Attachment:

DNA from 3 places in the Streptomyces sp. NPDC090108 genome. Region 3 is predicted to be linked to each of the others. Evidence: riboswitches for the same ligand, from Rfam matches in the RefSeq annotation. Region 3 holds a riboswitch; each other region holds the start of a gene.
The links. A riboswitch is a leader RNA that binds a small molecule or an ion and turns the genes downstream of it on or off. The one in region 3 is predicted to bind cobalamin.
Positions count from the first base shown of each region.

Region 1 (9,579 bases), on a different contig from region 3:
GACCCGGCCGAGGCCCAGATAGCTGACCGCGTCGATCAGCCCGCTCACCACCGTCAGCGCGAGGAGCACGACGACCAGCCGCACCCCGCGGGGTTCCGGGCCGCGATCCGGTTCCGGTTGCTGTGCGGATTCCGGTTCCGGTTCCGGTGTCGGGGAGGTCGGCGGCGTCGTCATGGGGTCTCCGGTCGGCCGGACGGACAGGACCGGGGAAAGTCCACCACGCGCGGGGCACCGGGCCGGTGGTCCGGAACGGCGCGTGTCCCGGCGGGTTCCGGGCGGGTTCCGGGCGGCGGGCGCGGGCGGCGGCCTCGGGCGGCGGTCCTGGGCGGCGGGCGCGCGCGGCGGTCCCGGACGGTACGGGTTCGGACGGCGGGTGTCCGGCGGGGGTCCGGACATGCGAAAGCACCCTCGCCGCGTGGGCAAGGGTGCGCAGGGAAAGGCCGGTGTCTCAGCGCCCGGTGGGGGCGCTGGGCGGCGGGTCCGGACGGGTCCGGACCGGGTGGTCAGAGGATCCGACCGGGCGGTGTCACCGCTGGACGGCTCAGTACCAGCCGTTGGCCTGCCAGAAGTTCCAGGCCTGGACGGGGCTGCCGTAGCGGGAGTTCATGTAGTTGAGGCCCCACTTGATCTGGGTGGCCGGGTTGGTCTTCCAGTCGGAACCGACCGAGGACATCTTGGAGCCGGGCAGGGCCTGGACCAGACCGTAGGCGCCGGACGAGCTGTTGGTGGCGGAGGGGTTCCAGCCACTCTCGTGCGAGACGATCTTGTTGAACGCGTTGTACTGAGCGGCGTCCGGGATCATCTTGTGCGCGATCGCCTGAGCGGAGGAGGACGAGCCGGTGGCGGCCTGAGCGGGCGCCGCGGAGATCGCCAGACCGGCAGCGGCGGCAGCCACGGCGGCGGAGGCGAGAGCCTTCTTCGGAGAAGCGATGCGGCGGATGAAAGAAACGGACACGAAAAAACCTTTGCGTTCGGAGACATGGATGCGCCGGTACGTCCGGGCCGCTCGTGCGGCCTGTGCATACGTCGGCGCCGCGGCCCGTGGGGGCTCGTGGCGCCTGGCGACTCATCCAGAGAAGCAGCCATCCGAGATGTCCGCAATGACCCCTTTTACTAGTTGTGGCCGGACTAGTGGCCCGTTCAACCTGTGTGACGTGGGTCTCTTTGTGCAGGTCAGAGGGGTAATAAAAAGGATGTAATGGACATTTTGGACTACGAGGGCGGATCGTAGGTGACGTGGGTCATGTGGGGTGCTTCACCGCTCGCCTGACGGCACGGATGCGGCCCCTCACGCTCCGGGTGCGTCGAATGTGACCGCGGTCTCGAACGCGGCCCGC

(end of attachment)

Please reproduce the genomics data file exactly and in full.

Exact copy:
DNA from 3 places in the Streptomyces sp. NPDC090108 genome. Region 3 is predicted to be linked to each of the others. Evidence: riboswitches for the same ligand, from Rfam matches in the RefSeq annotation. Region 3 holds a riboswitch; each other region holds the start of a gene.
The links. A riboswitch is a leader RNA that binds a small molecule or an ion and turns the genes downstream of it on or off. The one in region 3 is predicted to bind cobalamin.
Positions count from the first base shown of each region.

Region 1 (9,579 bases), on a different contig from region 3:
GACCCGGCCGAGGCCCAGATAGCTGACCGCGTCGATCAGCCCGCTCACCACCGTCAGCGCGAGGAGCACGACGACCAGCCGCACCCCGCGGGGTTCCGGGCCGCGATCCGGTTCCGGTTGCTGTGCGGATTCCGGTTCCGGTTCCGGTGTCGGGGAGGTCGGCGGCGTCGTCATGGGGTCTCCGGTCGGCCGGACGGACAGGACCGGGGAAAGTCCACCACGCGCGGGGCACCGGGCCGGTGGTCCGGAACGGCGCGTGTCCCGGCGGGTTCCGGGCGGGTTCCGGGCGGCGGGCGCGGGCGGCGGCCTCGGGCGGCGGTCCTGGGCGGCGGGCGCGCGCGGCGGTCCCGGACGGTACGGGTTCGGACGGCGGGTGTCCGGCGGGGGTCCGGACATGCGAAAGCACCCTCGCCGCGTGGGCAAGGGTGCGCAGGGAAAGGCCGGTGTCTCAGCGCCCGGTGGGGGCGCTGGGCGGCGGGTCCGGACGGGTCCGGACCGGGTGGTCAGAGGATCCGACCGGGCGGTGTCACCGCTGGACGGCTCAGTACCAGCCGTTGGCCTGCCAGAAGTTCCAGGCCTGGACGGGGCTGCCGTAGCGGGAGTTCATGTAGTTGAGGCCCCACTTGATCTGGGTGGCCGGGTTGGTCTTCCAGTCGGAACCGACCGAGGACATCTTGGAGCCGGGCAGGGCCTGGACCAGACCGTAGGCGCCGGACGAGCTGTTGGTGGCGGAGGGGTTCCAGCCACTCTCGTGCGAGACGATCTTGTTGAACGCGTTGTACTGAGCGGCGTCCGGGATCATCTTGTGCGCGATCGCCTGAGCGGAGGAGGACGAGCCGGTGGCGGCCTGAGCGGGCGCCGCGGAGATCGCCAGACCGGCAGCGGCGGCAGCCACGGCGGCGGAGGCGAGAGCCTTCTTCGGAGAAGCGATGCGGCGGATGAAAGAAACGGACACGAAAAAACCTTTGCGTTCGGAGACATGGATGCGCCGGTACGTCCGGGCCGCTCGTGCGGCCTGTGCATACGTCGGCGCCGCGGCCCGTGGGGGCTCGTGGCGCCTGGCGACTCATCCAGAGAAGCAGCCATCCGAGATGTCCGCAATGACCCCTTTTACTAGTTGTGGCCGGACTAGTGGCCCGTTCAACCTGTGTGACGTGGGTCTCTTTGTGCAGGTCAGAGGGGTAATAAAAAGGATGTAATGGACATTTTGGACTACGAGGGCGGATCGTAGGTGACGTGGGTCATGTGGGGTGCTTCACCGCTCGCCTGACGGCACGGATGCGGCCCCTCACGCTCCGGGTGCGTCGAATGTGACCGCGGTCTCGAACGCGGCCCGC